Three Stories About Endless Loan Payments
At Slate, Jordan Weissman gives us an update on the Public Service Loan Forgiveness program and how it isn’t actually forgiving loans:
Last week, the Department of Education reported that it had rejected more than 99 percent of all applications submitted through the end of June. Of the 28,913 applications reviewed, just 289 were approved. And only 96 people actually finished the process of having their loans scrubbed.
When Weissman reaches out to the Department of Education to ask what PSLF candidates are doing wrong, he doesn’t get any good answers. Some people’s applications were “incomplete,” and others “didn’t meet requirements,” but the DOE doesn’t clarify how these applications failed to meet loan-forgiveness standards.
Meanwhile, at Vice, Allie Conti interviews Persis Yu, director of the National Consumer Law Center’s Student Loan Borrower Assistance Project (and a PSLF candidate herself), to learn how public servants can advocate for their own loan forgiveness:
“Is the answer that you need to keep 20 years worth of records? I guess so,” she said, suggesting no one at any level of the government or in the mortgage-servicing industry could be trusted to do so for you. “But is that a reasonable expectation? I don’t know people who do that. Five to seven years is more reasonable. And that’s assuming you never have a fire or a flood or have a hard-drive crash.”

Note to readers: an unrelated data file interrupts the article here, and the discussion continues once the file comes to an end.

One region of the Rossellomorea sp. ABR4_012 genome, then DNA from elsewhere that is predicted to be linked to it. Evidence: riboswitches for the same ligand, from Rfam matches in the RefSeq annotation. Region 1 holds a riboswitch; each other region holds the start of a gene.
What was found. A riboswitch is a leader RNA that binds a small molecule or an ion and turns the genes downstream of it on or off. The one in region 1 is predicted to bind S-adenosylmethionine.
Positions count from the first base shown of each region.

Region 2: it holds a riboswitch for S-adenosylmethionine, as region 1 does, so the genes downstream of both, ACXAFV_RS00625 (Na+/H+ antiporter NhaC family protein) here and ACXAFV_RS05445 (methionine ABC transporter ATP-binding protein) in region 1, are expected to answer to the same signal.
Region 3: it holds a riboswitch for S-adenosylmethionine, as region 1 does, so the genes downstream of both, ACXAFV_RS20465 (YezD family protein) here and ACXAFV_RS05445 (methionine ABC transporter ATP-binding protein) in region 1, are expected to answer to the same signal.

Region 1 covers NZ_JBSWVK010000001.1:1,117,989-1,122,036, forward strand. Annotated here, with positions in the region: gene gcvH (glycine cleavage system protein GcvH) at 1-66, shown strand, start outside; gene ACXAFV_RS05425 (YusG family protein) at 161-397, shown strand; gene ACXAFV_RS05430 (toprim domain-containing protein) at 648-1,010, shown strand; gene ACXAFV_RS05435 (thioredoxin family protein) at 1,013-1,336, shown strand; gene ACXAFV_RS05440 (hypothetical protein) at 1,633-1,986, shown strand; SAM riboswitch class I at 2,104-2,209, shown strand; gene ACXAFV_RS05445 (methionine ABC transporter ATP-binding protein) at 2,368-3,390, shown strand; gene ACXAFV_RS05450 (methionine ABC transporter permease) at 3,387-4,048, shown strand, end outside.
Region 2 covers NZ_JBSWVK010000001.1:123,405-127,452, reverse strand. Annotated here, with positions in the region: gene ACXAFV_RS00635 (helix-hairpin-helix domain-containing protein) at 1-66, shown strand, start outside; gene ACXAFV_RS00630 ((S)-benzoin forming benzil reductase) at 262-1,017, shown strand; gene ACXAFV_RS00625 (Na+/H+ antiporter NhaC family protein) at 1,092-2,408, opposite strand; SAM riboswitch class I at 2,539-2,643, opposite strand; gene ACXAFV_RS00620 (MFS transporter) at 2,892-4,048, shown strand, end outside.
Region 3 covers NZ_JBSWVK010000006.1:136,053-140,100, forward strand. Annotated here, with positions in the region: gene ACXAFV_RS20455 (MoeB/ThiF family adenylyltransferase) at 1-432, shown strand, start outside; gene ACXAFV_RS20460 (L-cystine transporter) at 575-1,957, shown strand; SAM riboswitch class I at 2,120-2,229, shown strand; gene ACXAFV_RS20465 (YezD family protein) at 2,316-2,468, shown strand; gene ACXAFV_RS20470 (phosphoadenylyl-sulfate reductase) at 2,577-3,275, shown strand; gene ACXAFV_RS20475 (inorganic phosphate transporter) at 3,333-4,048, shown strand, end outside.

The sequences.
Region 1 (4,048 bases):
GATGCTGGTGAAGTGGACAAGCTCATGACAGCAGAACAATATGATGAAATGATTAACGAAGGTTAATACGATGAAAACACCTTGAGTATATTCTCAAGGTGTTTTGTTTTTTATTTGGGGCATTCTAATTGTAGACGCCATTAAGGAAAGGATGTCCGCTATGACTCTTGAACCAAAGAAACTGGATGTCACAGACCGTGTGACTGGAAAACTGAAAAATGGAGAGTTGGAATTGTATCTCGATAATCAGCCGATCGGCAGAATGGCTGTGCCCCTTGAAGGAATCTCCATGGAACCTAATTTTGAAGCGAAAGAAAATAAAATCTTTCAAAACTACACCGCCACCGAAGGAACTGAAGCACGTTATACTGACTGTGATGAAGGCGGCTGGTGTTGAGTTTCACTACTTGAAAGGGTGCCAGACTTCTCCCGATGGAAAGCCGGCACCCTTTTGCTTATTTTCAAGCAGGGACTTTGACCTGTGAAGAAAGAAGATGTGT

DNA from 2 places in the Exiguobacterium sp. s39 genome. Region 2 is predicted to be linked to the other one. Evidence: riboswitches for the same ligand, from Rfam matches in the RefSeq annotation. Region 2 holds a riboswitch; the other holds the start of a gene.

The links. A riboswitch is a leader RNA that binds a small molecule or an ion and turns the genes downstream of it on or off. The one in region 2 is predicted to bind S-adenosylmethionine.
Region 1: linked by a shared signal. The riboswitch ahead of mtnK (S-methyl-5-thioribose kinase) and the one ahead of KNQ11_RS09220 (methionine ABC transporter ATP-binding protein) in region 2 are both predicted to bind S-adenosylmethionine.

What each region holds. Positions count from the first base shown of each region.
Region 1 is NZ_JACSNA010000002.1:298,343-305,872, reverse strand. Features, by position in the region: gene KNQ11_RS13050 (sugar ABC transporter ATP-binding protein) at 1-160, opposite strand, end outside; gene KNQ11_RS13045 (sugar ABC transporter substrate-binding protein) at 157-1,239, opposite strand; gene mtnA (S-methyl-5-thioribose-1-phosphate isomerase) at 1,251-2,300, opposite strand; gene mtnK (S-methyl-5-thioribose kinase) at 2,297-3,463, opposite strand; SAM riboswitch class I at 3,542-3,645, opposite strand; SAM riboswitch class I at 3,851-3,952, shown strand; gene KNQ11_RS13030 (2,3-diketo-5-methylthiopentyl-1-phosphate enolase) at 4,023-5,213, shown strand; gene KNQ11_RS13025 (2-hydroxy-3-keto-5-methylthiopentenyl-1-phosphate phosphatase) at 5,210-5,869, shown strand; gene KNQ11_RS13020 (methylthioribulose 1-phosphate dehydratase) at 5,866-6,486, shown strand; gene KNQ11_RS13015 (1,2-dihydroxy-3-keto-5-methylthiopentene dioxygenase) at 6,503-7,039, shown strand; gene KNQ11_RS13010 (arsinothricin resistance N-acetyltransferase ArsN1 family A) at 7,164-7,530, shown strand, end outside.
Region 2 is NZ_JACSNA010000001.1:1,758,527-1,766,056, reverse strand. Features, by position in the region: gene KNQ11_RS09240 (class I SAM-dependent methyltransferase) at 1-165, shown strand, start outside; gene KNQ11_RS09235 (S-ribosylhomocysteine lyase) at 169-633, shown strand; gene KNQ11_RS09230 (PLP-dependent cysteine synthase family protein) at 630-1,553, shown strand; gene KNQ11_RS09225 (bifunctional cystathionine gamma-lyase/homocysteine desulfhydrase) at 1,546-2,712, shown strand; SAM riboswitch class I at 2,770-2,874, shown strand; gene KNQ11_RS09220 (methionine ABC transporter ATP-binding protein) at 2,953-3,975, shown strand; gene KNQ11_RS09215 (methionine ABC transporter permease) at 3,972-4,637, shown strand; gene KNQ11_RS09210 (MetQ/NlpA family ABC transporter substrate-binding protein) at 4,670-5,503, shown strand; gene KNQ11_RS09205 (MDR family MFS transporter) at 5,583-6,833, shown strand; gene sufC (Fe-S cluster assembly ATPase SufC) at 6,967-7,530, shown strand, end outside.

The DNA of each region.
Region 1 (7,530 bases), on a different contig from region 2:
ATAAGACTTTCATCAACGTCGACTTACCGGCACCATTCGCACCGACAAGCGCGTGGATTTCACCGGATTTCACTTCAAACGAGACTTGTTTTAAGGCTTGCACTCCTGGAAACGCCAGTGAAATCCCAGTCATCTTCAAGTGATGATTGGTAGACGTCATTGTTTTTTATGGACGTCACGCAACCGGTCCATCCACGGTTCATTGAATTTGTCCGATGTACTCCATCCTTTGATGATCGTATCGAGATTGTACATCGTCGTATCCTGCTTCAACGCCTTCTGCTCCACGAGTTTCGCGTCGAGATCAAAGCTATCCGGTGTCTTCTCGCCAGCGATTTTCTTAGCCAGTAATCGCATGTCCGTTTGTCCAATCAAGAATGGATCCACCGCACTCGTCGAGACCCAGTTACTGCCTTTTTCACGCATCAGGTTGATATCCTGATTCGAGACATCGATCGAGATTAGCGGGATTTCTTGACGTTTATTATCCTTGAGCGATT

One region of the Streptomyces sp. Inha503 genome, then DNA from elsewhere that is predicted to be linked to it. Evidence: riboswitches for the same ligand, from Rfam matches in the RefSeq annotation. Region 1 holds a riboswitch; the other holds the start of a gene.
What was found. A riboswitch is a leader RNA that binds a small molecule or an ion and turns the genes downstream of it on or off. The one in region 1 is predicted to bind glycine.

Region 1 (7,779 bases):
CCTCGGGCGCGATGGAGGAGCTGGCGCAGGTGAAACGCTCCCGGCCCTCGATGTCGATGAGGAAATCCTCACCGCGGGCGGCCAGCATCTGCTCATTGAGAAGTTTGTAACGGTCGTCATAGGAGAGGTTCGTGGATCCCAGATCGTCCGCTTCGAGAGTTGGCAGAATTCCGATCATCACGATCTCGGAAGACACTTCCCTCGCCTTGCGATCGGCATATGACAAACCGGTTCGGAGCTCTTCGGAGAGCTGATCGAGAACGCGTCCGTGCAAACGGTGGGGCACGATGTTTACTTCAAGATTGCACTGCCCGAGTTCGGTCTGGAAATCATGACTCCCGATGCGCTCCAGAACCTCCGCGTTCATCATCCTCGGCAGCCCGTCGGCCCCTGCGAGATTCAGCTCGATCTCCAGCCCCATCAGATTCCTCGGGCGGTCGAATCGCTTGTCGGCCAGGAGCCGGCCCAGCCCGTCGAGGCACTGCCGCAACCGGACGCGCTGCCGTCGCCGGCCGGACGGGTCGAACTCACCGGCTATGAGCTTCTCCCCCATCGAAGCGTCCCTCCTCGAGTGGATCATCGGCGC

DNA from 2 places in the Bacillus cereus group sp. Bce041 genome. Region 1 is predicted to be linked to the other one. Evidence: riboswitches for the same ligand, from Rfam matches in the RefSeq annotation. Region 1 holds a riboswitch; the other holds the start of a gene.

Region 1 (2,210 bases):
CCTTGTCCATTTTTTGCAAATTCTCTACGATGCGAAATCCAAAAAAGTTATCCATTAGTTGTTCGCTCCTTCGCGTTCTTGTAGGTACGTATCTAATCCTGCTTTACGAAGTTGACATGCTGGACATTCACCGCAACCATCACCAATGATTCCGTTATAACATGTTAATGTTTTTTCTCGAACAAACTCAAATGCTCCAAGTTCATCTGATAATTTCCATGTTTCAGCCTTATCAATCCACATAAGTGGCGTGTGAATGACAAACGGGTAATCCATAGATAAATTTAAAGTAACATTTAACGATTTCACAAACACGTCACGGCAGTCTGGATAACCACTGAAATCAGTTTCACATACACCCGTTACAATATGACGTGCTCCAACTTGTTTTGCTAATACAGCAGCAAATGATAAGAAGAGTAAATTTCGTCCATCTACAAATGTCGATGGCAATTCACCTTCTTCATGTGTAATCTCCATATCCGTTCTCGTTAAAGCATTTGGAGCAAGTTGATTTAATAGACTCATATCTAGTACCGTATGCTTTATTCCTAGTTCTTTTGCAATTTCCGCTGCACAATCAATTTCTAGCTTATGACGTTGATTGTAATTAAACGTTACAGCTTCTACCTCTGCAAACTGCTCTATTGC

Of course, student loans aren’t the only type of loan that makes people feel like they’re stuck with an eternity of payments. At Jalopnik, Ryan Felton has a longread about subprime car loans — often one of the only options for people who have poor credit but still need a car to get to work, etc. — and how easily those small monthly payments can balloon into a lifetime of debt:
“That car’s been gone, it’s been 20 years,” [Richard Parker] said. But his debt hung over his head for more than two decades, growing in size and scope even as his wages and income taxes have been garnished, to the point where it was double the original loan’s size—plus interest. Thanks to the terms of that loan, and Credit Acceptance’s ability to involve a debt collector for nearly a quarter century, Parker kept paying and paying on a used ’88 Chevy Blazer, a car note that never seemed to die.
Read and discuss.
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